With the outrage over Salman Rushdie and The Satanic Verses, the Danish cartoons of Mohammed and Jerry Springer: The Opera, freedom of speech has been the focus of several high-profile controversies in the past few years. It is also at the heart of Ryan Craig's new play, The Glass Room, which opened last night at the Hampstead. Kathryn Merritt was there.
Young human rights lawyer Myles (Daniel Weyman) has been hired to defend the notorious historian Elena (Sian Thomas). As they discuss the case at the police safe house where Elena is kept, the dark nature of her crimes becomes clear – Elena is a Holocaust denier. During their often heated meetings, Myles and Elena argue and debate the facts of the case, with Myles ultimately questioning his belief in the right to free speech.
Running parallel to this is the relationship between Myles and his new flatmate/landlord, Tara (Emma Cunniffe), a journalist. While they are trying to find common ground, Myles increasingly brings his work home with him, involving Tara in a way he couldn't have forseen.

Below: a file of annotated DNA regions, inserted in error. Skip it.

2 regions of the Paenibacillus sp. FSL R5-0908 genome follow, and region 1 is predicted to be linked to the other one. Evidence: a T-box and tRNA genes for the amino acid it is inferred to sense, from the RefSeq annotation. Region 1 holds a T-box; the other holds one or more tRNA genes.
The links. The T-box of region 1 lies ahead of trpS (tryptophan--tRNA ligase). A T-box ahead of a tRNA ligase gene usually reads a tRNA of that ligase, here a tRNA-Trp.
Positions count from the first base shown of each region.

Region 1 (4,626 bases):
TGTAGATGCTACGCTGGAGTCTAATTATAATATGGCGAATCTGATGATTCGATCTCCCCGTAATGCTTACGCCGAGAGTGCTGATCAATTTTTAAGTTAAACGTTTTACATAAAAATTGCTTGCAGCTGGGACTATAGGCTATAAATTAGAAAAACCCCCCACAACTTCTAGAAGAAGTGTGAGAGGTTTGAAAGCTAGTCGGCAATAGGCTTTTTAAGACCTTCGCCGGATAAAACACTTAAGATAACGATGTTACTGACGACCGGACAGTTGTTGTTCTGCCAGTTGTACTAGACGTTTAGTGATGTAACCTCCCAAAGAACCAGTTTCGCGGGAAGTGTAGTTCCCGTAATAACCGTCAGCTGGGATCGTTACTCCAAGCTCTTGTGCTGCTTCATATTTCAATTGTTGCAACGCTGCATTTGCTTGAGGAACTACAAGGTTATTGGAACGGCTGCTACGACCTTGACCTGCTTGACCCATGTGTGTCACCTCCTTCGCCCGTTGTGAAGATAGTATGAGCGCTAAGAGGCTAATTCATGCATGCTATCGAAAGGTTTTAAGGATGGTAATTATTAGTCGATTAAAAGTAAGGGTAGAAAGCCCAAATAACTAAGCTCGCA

As the action switches between the intense discussions of the safe house and the domestic upheaval at Myles and Tara's flat, we see the evolution of Myles, who is forced to confront his beliefs and his own Jewish identity (an identity he conceals from his client).
The production raises questions about the complex issue of freedom of speech. Is everyone allowed their say, even if their ideas are abhorrent to others? Or just plain wrong? As the critical thinker Noam Chomsky stated: "If we don’t believe in freedom of expression for people we despise, we don’t believe in it at all."
The Glass Room runs at the Hampstead until 23 December.